12 Co-operative Societies Cooperative Societies can be registered under –Co-operative Societies Act, 1912, or –Relevant state Co-operative Societies acts, or –Relevant state Mutually Aided Co-operative Societies Act, or –Multi-state Co-operative Societies Act, 1995 Primarily regulated by registrar of co-operative societies Can access equity as well as deposits from their members and can lend to their members Membership generally restricted to individuals, other co-operatives and government (including government corporations)

13 Co-operative Societies Mobilization of equity is restricted as co-operative societies can raise equity only from their members. The principle of ‘one person one vote’ acts as disincentive to equity mobilization from the members Banks are reluctant to lend to co-operative societies because of non- equity based ownership and their tendency to get political

14 Co-operative Banks Could be –Primary co-operative bank (urban co-operative banks) –State co-operative bank –Central co-operative bank Registered under central/state/multi-state co-operative acts. Regulated by Registrar of Co-operatives for registration, management and audit Regulated under the Banking Regulation Act, 1949 by the Reserve Bank of India for licensing, area of operations and interest rates Can undertake most of the banking activities

15 Co-operative Banks Difficulty in raising equity and tendency to get political. Respective state governments have close control over central co- operative banks and state cooperative banks. Many of these are not well-managed. Series of irregularities have been noted by RBI in many primary co- operative banks and it has taken action against several existing banks. RBI is reluctant to give new licenses owing to failure of a large number of co-operative banks in different parts of the country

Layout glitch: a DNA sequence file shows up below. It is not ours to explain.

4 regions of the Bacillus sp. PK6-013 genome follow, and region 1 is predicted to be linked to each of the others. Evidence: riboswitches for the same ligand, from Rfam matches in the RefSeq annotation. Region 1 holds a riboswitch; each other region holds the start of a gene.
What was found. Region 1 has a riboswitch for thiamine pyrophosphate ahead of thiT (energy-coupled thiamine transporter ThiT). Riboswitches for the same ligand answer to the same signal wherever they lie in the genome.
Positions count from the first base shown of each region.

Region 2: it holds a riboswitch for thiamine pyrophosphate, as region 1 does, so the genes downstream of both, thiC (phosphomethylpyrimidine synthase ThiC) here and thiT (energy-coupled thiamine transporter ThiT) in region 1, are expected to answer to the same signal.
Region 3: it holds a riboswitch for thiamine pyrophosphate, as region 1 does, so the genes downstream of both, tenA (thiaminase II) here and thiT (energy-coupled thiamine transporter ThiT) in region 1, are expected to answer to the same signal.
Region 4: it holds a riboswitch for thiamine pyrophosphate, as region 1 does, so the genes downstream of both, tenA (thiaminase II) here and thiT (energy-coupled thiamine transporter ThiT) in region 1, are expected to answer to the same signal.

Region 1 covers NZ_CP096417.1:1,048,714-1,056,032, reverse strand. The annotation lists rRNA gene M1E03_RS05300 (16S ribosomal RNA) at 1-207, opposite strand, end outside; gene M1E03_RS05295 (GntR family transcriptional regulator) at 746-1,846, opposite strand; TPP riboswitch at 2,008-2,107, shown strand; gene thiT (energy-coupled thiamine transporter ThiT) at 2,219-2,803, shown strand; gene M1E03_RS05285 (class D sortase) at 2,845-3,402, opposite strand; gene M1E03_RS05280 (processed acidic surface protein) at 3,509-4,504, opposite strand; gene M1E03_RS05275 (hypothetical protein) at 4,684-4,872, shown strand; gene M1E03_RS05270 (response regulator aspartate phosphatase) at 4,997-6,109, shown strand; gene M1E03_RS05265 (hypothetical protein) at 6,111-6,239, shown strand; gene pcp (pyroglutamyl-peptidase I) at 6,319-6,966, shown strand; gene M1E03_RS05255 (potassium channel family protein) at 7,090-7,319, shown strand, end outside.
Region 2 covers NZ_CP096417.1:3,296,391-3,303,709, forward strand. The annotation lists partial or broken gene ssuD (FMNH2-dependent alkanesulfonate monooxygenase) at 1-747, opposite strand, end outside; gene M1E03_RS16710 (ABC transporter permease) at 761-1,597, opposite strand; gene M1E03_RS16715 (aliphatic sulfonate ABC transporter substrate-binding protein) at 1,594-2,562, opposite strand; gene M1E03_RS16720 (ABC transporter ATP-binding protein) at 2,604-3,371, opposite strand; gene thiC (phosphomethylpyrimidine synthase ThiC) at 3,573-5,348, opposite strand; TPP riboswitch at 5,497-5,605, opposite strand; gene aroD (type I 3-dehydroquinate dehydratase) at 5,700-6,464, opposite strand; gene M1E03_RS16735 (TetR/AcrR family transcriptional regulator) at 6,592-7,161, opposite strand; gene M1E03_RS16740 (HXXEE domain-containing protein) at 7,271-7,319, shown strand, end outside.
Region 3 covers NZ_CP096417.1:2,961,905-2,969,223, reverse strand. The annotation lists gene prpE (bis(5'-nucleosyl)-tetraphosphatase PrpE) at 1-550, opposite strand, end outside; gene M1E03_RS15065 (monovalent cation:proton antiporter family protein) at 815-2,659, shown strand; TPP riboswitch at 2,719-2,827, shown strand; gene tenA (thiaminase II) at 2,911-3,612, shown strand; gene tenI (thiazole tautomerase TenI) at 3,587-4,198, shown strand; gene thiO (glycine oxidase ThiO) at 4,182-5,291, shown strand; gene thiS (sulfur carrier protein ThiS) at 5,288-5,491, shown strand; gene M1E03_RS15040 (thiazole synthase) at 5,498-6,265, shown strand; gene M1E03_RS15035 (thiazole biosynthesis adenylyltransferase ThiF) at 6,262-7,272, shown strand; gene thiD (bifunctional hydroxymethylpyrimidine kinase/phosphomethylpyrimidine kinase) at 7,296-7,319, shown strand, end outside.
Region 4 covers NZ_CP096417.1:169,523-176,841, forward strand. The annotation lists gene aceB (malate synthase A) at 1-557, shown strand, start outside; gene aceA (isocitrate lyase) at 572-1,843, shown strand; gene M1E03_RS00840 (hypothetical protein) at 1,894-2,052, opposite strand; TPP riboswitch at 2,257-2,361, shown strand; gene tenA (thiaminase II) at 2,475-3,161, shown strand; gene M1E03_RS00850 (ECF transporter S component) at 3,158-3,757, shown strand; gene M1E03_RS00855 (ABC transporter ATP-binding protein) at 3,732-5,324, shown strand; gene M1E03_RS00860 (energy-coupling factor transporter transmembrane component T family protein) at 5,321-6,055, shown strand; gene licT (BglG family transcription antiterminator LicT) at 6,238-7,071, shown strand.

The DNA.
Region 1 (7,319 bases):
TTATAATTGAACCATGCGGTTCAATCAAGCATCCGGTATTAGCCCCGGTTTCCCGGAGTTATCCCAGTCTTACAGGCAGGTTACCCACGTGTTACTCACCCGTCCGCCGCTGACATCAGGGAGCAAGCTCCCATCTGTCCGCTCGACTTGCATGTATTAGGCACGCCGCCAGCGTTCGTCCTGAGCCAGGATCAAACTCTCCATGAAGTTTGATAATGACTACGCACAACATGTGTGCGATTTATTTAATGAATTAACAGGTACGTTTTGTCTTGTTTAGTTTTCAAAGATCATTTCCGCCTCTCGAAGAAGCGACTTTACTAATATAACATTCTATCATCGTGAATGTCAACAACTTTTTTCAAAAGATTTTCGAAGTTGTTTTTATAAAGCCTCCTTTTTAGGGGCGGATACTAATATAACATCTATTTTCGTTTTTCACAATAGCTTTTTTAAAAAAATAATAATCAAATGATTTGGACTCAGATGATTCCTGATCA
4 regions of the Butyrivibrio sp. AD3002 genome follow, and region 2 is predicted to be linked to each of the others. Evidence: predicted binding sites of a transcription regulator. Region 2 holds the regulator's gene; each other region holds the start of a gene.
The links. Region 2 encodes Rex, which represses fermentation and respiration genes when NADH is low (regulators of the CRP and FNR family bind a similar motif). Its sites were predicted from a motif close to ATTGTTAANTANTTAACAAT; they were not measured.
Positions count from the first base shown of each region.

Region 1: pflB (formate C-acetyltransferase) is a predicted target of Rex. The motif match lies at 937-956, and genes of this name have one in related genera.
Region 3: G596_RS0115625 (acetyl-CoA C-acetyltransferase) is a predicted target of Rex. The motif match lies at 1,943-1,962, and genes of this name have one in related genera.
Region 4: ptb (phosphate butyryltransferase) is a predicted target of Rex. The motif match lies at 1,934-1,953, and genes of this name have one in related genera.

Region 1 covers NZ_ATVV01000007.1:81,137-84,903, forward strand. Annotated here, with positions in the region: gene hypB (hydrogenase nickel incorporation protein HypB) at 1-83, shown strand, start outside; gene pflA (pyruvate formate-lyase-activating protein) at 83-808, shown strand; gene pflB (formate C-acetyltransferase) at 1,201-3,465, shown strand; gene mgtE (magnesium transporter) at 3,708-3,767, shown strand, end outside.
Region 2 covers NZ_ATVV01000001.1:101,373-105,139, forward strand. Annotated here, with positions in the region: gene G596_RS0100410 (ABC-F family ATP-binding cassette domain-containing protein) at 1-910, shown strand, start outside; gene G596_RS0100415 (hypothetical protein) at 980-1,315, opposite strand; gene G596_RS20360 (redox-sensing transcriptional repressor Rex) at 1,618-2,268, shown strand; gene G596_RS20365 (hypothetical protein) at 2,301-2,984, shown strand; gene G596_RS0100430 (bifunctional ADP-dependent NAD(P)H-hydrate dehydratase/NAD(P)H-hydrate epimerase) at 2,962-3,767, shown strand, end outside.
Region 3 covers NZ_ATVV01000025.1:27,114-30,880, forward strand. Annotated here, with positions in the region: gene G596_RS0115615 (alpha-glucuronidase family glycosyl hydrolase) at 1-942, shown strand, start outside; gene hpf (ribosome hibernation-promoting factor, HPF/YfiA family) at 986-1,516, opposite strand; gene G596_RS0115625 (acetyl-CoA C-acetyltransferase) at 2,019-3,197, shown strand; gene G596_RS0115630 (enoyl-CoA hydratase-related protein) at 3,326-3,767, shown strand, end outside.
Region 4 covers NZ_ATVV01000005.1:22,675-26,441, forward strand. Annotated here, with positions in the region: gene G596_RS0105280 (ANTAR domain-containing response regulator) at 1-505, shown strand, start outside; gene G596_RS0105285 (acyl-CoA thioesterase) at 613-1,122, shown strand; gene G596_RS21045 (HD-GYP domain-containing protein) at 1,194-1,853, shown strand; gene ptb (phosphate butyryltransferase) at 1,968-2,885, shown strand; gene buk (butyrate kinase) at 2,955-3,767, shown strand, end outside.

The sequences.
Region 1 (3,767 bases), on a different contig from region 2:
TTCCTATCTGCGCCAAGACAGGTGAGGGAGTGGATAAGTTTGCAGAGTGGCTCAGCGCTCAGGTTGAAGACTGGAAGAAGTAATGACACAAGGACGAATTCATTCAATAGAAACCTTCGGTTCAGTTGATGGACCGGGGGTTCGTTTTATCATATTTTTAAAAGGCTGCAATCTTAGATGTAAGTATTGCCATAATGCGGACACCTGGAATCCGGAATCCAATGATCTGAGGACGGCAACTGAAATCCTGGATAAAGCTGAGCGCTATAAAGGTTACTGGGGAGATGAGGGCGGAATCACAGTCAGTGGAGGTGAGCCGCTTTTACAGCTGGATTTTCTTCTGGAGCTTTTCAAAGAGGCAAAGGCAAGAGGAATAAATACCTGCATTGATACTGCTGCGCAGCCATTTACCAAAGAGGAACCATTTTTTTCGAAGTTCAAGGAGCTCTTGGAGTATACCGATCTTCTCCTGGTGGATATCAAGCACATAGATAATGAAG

16 Regional Rural Banks (RRBs) Established by the Central Government through a notification in the official gazette Minimum capital requirement is Rs2.5 million The share capital of the RRBs is required to be held by the Central Government, State Government and Sponsor Bank in the ratio 50:15:35 From the financial year RRBs have been brought under Income Tax net RBI has also stipulated that RRBs need to maintain disclose CAR starting March 2008.

17 Local Area Banks (LABs) RBI allowed the establishment of Local Area Bank in 1996 LABs are registered as public limited companies under the Indian Companies Act 1956 Minimum capital requirement for a LAB is Rs50 million Are allowed to operate in three geographically contiguous districts Can mobilise deposits from public

18 Local Area Banks (LABs) Prudential norms related to banks are applicable but rules relating to liquidity and interest rates applicable to RRBs are applicable At present only four LABs are functioning and no new licenses are being issued Resumption of licensing of LABs with stricter capital requirements being considered

19 Private banks Private banks have to obtain license from RBI under the Banking Regulation Act A minimum capitalization of Rs3bn (Rs300 crores) is required for private sector banks, including wholly owned subsidiaries of foreign banks Can do normal banking activities